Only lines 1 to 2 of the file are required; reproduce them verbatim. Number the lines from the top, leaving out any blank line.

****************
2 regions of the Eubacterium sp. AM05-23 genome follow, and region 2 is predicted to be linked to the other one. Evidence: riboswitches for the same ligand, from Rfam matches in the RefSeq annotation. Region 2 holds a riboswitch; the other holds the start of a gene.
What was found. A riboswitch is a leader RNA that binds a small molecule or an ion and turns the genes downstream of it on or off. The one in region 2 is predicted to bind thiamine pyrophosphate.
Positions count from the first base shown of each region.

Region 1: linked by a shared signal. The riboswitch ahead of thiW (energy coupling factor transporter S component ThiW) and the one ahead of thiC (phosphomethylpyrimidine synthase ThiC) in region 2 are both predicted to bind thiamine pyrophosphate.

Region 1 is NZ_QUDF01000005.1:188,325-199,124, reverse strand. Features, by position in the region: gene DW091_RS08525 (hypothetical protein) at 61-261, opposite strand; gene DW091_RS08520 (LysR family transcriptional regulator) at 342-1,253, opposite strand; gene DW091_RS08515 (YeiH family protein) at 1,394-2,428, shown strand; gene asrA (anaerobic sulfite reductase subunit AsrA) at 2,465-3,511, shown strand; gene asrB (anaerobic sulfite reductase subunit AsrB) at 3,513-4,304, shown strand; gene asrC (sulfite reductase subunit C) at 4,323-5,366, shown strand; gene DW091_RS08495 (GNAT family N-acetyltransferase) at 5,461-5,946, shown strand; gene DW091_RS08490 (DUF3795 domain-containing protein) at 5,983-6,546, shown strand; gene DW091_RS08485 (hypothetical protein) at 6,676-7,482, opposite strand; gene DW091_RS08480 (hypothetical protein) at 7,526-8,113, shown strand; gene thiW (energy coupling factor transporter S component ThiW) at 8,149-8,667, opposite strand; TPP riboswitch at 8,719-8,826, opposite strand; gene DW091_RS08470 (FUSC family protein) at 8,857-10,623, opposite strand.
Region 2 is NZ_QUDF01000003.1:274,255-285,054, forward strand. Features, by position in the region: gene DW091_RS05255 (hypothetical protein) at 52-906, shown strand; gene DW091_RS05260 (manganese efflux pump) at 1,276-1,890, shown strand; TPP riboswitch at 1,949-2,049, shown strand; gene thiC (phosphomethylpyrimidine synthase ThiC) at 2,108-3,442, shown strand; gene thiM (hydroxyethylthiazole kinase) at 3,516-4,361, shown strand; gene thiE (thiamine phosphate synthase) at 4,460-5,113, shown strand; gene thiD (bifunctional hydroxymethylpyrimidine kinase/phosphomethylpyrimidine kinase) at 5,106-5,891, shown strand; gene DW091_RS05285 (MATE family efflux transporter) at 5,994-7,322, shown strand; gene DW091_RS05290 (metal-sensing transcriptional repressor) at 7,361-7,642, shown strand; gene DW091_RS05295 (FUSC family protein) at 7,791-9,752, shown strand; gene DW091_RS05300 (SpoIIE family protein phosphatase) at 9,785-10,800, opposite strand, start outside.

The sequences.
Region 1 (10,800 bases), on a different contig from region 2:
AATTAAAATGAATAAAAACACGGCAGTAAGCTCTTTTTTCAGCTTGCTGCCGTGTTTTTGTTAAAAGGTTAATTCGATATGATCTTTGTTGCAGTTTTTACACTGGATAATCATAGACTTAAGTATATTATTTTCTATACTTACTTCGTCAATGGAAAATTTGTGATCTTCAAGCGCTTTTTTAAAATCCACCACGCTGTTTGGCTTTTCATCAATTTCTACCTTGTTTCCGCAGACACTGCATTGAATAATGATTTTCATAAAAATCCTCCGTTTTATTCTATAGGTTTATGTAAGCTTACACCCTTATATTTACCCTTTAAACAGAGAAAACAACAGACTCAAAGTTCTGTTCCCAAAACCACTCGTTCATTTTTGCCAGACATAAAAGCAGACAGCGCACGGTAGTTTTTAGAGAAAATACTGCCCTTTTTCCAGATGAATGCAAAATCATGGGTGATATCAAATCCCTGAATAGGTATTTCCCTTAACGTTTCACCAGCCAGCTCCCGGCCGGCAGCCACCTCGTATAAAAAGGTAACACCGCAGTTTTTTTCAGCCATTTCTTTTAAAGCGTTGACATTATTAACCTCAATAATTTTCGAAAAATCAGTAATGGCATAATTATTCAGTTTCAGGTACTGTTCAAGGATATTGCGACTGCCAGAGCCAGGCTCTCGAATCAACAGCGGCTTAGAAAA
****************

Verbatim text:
2 regions of the Eubacterium sp. AM05-23 genome follow, and region 2 is predicted to be linked to the other one. Evidence: riboswitches for the same ligand, from Rfam matches in the RefSeq annotation. Region 2 holds a riboswitch; the other holds the start of a gene.
What was found. A riboswitch is a leader RNA that binds a small molecule or an ion and turns the genes downstream of it on or off. The one in region 2 is predicted to bind thiamine pyrophosphate.